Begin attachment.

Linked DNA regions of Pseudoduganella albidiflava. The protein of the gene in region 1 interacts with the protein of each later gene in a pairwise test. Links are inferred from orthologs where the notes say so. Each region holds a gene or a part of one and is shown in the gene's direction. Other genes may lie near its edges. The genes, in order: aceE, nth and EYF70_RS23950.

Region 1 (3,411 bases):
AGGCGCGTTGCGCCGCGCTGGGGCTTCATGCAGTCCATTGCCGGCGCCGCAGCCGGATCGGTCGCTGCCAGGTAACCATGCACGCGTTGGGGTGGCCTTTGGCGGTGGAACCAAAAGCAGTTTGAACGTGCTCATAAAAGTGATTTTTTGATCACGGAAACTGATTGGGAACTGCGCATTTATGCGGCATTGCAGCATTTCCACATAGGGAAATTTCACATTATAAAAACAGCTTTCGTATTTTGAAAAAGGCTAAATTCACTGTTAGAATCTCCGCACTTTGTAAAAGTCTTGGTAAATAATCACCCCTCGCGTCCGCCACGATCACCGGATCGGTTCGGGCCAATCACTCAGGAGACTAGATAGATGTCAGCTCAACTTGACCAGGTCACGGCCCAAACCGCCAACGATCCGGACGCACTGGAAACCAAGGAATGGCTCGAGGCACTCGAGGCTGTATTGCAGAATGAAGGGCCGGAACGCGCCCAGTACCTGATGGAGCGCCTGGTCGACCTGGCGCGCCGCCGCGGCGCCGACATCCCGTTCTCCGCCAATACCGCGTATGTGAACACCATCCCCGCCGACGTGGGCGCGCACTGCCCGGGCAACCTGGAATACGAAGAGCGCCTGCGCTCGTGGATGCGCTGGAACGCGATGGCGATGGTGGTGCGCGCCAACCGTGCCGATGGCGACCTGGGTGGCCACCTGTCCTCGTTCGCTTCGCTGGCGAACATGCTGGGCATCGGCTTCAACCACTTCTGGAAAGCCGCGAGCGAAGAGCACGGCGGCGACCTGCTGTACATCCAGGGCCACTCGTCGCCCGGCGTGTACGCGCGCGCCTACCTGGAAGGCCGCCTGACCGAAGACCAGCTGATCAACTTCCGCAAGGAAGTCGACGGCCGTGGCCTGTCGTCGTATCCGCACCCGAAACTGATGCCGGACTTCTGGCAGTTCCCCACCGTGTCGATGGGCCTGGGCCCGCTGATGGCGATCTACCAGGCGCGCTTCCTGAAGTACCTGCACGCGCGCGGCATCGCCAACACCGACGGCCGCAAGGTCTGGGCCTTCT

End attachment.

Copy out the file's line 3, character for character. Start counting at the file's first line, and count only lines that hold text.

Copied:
AGGCGCGTTGCGCCGCGCTGGGGCTTCATGCAGTCCATTGCCGGCGCCGCAGCCGGATCGGTCGCTGCCAGGTAACCATGCACGCGTTGGGGTGGCCTTTGGCGGTGGAACCAAAAGCAGTTTGAACGTGCTCATAAAAGTGATTTTTTGATCACGGAAACTGATTGGGAACTGCGCATTTATGCGGCATTGCAGCATTTCCACATAGGGAAATTTCACATTATAAAAACAGCTTTCGTATTTTGAAAAAGGCTAAATTCACTGTTAGAATCTCCGCACTTTGTAAAAGTCTTGGTAAATAATCACCCCTCGCGTCCGCCACGATCACCGGATCGGTTCGGGCCAATCACTCAGGAGACTAGATAGATGTCAGCTCAACTTGACCAGGTCACGGCCCAAACCGCCAACGATCCGGACGCACTGGAAACCAAGGAATGGCTCGAGGCACTCGAGGCTGTATTGCAGAATGAAGGGCCGGAACGCGCCCAGTACCTGATGGAGCGCCTGGTCGACCTGGCGCGCCGCCGCGGCGCCGACATCCCGTTCTCCGCCAATACCGCGTATGTGAACACCATCCCCGCCGACGTGGGCGCGCACTGCCCGGGCAACCTGGAATACGAAGAGCGCCTGCGCTCGTGGATGCGCTGGAACGCGATGGCGATGGTGGTGCGCGCCAACCGTGCCGATGGCGACCTGGGTGGCCACCTGTCCTCGTTCGCTTCGCTGGCGAACATGCTGGGCATCGGCTTCAACCACTTCTGGAAAGCCGCGAGCGAAGAGCACGGCGGCGACCTGCTGTACATCCAGGGCCACTCGTCGCCCGGCGTGTACGCGCGCGCCTACCTGGAAGGCCGCCTGACCGAAGACCAGCTGATCAACTTCCGCAAGGAAGTCGACGGCCGTGGCCTGTCGTCGTATCCGCACCCGAAACTGATGCCGGACTTCTGGCAGTTCCCCACCGTGTCGATGGGCCTGGGCCCGCTGATGGCGATCTACCAGGCGCGCTTCCTGAAGTACCTGCACGCGCGCGGCATCGCCAACACCGACGGCCGCAAGGTCTGGGCCTTCT